Nearly every fitness blog, workout challenge, and Instagram fitspo account gives the overwhelming impression that a happy life is built on toned tummies and small waistlines. But in my experience, gaining weight — and learning how to not worry about my weight at all — is actually what gave me the freedom to be happy. Here’s why:
I learned how to stop caring about things that didn’t really matter.
What I do stand to gain if I whittle my waist down to its high school size 0? Other than shopping for smaller clothes and getting the occasional “OMG UR SO TINY” comment, not much. My life will essentially remain exactly the same if the only thing I’m changing is the number on the scale.
I realized that you don’t always lose your insecurities with your weight.
Girls I considered to be in really good shape still complained about their belly rolls. They still took a million photos before finding the right one. They still avoiding wearing certain clothes because they didn’t feel good in them. It didn’t matter how many pounds they lost if they ignored the bigger issues that were plaguing their self-confidence. Being skinny isn’t a remedy for actual happiness, and it definitely won’t make your insecurities magically disappear.
I figured out depriving yourself of good food kinda sucks.
I was a twig in high school, and when I got up to 125 pounds, I felt like a legit whale. It’s silly to think about it now, but I was so upset at myself for being that size, and there was a time I wanted nothing more than to shrink. I’d try detoxing or some other deprivation diet, only to give up in just a day or two in. After years of being mad at myself for not being able to live off kale and quinoa, I realized that wasn’t the kind of life I wanted.
I found out I was much happier maintaining a balanced diet.
Once I let go of the idea that the only way I’d be skinny/happy is if I learned to love salad as much as I loved lasagna, everything changed. I threw away all the nasty healthy foods I didn’t like and replaced them with healthy foods I already liked. And when I felt the craving for something a little more carb-friendly, I stopped hating myself for it.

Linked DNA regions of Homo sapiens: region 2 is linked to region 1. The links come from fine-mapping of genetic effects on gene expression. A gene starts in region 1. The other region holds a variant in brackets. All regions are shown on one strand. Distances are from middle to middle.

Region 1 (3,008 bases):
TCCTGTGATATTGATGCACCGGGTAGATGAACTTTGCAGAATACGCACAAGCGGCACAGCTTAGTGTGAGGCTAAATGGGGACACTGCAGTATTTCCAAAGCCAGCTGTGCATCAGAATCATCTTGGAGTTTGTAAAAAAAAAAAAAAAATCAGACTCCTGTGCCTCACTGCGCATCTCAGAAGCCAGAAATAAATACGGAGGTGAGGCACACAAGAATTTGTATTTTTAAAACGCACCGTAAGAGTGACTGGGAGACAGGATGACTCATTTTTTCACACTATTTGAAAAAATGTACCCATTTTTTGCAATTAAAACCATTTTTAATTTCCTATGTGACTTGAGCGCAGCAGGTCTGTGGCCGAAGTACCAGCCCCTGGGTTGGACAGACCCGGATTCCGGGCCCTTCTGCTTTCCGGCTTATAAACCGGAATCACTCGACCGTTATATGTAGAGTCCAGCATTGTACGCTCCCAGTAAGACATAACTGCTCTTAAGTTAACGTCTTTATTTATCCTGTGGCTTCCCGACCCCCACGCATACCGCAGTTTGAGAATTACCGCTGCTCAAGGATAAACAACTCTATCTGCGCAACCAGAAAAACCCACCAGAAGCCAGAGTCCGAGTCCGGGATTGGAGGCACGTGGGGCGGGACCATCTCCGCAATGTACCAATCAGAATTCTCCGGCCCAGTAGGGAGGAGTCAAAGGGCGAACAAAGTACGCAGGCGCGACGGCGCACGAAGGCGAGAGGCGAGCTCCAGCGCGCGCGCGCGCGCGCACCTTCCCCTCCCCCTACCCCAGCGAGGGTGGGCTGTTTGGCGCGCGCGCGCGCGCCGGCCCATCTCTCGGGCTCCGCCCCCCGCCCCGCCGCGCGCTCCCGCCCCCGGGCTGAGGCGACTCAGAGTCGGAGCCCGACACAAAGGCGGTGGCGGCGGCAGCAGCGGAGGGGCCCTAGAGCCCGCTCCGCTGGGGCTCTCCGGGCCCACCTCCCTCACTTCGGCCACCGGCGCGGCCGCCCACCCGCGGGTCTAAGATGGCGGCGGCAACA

I decided it was okay to be a human being.
Sometimes life is hard and the only thing that can make it better is a cheeseburger. Sometimes I’m having a really amazing day, and I want to celebrate it with some fancy wine that’s super high in calories. Sometimes I’m in a rush and all I have time to eat is a granola bar and some pretzels. No matter how much you meal prep, being a person means things are going to get inconvenient. I’ll never be perfect, and that’s perfectly fine.
I encouraged my friends to stop caring so much about their weight.
There was no more “being bad” talk at the dinner table when we wanted to go out for pizza. My friends are beautiful just the way they are, and nobody needs to feel guilty for eating a slice of cheesy goodness.
I stopped feeling the need to impress guys.
More than once, I dated a guy who wanted me to work out more and have some “abs like his.” Thankfully, my laziness made that relationship end real quick, and I realized that I didn’t want to date someone who put pressure on me to look a certain way. And what I found was that ignoring guys who cared only about surface-level stuff made me pay attention to guys who wanted something a little deeper.
I quit telling myself I couldn’t wear certain things.
Gone were days I’d avoid body-con dresses because of the way they hugged my not-so-tight tummy. There were so many things I told myself that I’d wear when I looked my best and lost a few pounds, and once I decided to get out of my own way, I realized how silly I was being.
I ignored the idea that the only way I could show “self-love” was by being healthy 24/7.
Part of my struggle with being okay with not being perfectly healthy was that so many people think loving yourself and eating a salad are the same thing. Self-love really means cutting yourself some slack. It’s understanding that the world puts enough pressure on you; you don’t need to add to the pile.
I loved myself for exactly who I was — even if I didn’t believe it all the time.
There are still days I wake up feeling a little pudgy, and I know I don’t look like a supermodel. But I’ve come to love the way my body looks, and if I’m feeling a little doubtful, I turn on some music, shake it off, and remind myself that life is too short to care so much about how I look.
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